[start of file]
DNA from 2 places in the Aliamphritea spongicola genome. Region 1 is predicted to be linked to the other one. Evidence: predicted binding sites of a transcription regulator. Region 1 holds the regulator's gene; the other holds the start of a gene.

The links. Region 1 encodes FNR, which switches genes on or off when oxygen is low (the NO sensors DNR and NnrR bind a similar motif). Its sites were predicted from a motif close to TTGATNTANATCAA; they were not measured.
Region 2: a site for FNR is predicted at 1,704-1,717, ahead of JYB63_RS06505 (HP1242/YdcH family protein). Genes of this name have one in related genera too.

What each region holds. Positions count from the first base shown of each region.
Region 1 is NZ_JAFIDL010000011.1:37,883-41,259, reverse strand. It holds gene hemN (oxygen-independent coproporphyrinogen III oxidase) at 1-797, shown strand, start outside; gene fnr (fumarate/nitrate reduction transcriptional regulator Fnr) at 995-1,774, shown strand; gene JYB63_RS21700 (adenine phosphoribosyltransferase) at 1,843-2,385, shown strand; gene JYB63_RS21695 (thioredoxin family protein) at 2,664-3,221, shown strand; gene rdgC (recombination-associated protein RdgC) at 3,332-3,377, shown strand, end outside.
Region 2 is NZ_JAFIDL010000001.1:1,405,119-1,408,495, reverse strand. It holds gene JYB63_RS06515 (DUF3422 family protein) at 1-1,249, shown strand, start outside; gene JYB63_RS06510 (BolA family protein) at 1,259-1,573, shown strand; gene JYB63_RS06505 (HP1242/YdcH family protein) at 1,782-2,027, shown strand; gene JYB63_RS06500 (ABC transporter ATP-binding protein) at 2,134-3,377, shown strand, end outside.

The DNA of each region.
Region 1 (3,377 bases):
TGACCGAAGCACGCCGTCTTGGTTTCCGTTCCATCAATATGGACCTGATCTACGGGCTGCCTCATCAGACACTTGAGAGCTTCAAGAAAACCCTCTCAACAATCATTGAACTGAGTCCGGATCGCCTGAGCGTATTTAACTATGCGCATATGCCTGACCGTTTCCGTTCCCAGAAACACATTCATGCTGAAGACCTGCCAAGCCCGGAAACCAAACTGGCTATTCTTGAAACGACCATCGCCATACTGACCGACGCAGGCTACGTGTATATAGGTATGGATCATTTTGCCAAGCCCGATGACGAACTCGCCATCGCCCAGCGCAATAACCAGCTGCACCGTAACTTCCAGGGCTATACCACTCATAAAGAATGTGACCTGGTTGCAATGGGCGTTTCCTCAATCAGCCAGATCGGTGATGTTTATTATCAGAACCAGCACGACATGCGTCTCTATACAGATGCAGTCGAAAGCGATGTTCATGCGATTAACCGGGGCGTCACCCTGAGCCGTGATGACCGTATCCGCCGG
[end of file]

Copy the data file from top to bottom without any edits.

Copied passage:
DNA from 2 places in the Aliamphritea spongicola genome. Region 1 is predicted to be linked to the other one. Evidence: predicted binding sites of a transcription regulator. Region 1 holds the regulator's gene; the other holds the start of a gene.

The links. Region 1 encodes FNR, which switches genes on or off when oxygen is low (the NO sensors DNR and NnrR bind a similar motif). Its sites were predicted from a motif close to TTGATNTANATCAA; they were not measured.
Region 2: a site for FNR is predicted at 1,704-1,717, ahead of JYB63_RS06505 (HP1242/YdcH family protein). Genes of this name have one in related genera too.

What each region holds. Positions count from the first base shown of each region.
Region 1 is NZ_JAFIDL010000011.1:37,883-41,259, reverse strand. It holds gene hemN (oxygen-independent coproporphyrinogen III oxidase) at 1-797, shown strand, start outside; gene fnr (fumarate/nitrate reduction transcriptional regulator Fnr) at 995-1,774, shown strand; gene JYB63_RS21700 (adenine phosphoribosyltransferase) at 1,843-2,385, shown strand; gene JYB63_RS21695 (thioredoxin family protein) at 2,664-3,221, shown strand; gene rdgC (recombination-associated protein RdgC) at 3,332-3,377, shown strand, end outside.
Region 2 is NZ_JAFIDL010000001.1:1,405,119-1,408,495, reverse strand. It holds gene JYB63_RS06515 (DUF3422 family protein) at 1-1,249, shown strand, start outside; gene JYB63_RS06510 (BolA family protein) at 1,259-1,573, shown strand; gene JYB63_RS06505 (HP1242/YdcH family protein) at 1,782-2,027, shown strand; gene JYB63_RS06500 (ABC transporter ATP-binding protein) at 2,134-3,377, shown strand, end outside.

The DNA of each region.
Region 1 (3,377 bases):
TGACCGAAGCACGCCGTCTTGGTTTCCGTTCCATCAATATGGACCTGATCTACGGGCTGCCTCATCAGACACTTGAGAGCTTCAAGAAAACCCTCTCAACAATCATTGAACTGAGTCCGGATCGCCTGAGCGTATTTAACTATGCGCATATGCCTGACCGTTTCCGTTCCCAGAAACACATTCATGCTGAAGACCTGCCAAGCCCGGAAACCAAACTGGCTATTCTTGAAACGACCATCGCCATACTGACCGACGCAGGCTACGTGTATATAGGTATGGATCATTTTGCCAAGCCCGATGACGAACTCGCCATCGCCCAGCGCAATAACCAGCTGCACCGTAACTTCCAGGGCTATACCACTCATAAAGAATGTGACCTGGTTGCAATGGGCGTTTCCTCAATCAGCCAGATCGGTGATGTTTATTATCAGAACCAGCACGACATGCGTCTCTATACAGATGCAGTCGAAAGCGATGTTCATGCGATTAACCGGGGCGTCACCCTGAGCCGTGATGACCGTATCCGCCGG